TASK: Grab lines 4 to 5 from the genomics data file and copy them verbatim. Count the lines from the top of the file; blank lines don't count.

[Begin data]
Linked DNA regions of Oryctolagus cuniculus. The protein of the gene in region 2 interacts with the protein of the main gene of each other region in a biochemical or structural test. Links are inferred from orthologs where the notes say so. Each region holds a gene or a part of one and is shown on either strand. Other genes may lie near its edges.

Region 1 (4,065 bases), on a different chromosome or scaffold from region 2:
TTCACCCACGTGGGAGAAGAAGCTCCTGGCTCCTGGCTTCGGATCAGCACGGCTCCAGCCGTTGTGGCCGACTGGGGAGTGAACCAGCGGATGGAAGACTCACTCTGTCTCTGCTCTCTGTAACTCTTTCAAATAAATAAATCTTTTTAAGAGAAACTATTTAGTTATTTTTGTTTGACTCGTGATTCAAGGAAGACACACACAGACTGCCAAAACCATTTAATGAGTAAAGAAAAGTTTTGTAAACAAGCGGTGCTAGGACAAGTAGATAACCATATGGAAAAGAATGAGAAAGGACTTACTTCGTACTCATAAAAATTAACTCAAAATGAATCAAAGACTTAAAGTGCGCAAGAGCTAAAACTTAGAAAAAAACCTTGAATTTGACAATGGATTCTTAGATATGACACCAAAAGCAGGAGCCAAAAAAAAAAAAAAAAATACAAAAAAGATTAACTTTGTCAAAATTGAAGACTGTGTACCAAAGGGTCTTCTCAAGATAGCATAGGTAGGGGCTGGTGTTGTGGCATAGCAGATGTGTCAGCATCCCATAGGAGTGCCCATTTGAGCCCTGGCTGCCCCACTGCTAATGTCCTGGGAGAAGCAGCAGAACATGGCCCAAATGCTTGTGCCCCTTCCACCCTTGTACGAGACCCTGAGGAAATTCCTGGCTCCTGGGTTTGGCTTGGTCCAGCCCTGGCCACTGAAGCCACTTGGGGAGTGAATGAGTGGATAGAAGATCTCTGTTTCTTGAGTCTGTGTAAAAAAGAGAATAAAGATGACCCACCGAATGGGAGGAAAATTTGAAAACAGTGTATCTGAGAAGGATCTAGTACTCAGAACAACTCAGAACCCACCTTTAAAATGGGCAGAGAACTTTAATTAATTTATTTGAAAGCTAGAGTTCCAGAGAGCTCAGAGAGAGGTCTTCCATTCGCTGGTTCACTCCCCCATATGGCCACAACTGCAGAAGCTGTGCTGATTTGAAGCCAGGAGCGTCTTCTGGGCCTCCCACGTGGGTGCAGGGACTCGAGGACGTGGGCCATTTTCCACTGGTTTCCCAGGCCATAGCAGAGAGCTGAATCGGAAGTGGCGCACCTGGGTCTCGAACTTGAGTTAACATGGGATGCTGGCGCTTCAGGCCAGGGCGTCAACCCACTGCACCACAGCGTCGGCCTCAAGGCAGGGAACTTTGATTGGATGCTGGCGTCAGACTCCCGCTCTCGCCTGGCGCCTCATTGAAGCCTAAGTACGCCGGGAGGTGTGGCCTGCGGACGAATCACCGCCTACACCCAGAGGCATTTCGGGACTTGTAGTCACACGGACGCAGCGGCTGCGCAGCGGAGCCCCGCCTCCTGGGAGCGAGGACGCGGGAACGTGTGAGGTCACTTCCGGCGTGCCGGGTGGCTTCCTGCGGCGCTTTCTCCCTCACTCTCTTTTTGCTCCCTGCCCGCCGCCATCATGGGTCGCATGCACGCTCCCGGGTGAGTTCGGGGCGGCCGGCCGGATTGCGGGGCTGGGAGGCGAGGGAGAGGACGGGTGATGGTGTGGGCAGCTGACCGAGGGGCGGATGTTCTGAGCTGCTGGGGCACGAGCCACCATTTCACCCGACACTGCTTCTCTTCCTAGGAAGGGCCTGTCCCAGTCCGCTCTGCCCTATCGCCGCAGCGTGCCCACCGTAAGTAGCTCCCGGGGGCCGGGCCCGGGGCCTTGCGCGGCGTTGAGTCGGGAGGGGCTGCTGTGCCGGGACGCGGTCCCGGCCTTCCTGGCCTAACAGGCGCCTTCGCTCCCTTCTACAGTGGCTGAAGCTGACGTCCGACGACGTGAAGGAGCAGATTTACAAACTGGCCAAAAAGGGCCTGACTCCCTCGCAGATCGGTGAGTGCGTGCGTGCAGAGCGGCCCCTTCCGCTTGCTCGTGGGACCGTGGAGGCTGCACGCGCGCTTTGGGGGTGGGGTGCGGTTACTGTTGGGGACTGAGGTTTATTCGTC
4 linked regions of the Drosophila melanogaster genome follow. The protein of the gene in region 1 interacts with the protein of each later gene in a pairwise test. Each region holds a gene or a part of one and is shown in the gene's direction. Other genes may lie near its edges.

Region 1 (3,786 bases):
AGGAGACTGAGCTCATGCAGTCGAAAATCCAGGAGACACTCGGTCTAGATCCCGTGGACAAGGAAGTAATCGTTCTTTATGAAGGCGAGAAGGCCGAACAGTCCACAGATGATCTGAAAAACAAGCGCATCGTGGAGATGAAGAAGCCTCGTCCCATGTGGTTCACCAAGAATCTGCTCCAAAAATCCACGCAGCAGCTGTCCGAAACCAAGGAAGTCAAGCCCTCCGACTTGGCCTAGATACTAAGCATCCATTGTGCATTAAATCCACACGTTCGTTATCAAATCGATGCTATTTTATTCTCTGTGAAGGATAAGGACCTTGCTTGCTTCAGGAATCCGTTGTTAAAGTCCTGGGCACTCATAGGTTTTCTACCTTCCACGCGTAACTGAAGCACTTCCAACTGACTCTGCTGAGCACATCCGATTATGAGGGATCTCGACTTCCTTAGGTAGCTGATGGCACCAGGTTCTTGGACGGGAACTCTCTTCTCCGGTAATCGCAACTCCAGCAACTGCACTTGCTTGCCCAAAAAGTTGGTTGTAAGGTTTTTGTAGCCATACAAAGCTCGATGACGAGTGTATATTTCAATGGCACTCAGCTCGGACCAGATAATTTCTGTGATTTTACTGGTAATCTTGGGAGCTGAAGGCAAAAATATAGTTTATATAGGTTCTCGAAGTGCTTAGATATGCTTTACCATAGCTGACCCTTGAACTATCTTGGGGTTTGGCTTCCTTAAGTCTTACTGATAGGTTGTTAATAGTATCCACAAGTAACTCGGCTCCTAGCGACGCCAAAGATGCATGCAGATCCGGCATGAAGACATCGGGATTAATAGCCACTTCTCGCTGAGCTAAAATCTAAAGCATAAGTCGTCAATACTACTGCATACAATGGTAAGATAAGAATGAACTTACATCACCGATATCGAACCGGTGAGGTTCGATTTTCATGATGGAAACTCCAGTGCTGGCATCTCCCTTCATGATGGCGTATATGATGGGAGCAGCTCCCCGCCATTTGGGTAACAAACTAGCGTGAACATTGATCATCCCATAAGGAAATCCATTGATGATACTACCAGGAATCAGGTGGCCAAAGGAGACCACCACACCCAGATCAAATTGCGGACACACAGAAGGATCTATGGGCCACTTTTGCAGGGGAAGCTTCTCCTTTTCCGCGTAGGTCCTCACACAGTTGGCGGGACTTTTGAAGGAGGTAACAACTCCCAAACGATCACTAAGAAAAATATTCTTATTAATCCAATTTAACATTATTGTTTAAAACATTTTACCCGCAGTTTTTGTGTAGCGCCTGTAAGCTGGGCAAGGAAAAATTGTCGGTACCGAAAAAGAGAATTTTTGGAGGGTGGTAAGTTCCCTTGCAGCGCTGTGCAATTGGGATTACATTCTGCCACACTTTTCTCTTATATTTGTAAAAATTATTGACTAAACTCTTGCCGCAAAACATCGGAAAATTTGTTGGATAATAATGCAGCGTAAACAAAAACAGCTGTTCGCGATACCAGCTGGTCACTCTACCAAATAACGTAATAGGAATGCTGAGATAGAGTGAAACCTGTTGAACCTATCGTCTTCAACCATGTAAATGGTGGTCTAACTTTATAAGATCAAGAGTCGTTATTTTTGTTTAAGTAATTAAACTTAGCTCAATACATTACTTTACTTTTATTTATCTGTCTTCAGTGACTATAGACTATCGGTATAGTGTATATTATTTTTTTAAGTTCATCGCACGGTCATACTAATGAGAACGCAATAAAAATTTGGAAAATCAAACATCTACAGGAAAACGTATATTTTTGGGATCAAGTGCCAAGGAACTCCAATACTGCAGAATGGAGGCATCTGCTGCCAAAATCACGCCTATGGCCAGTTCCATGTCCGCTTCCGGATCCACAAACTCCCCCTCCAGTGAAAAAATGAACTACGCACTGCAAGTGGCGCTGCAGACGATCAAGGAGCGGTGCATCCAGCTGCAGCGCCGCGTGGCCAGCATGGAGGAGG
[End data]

4 linked regions of the Drosophila melanogaster genome follow. The protein of the gene in region 1 interacts with the protein of each later gene in a pairwise test. Each region holds a gene or a part of one and is shown in the gene's direction. Other genes may lie near its edges.

Region 1 (3,786 bases):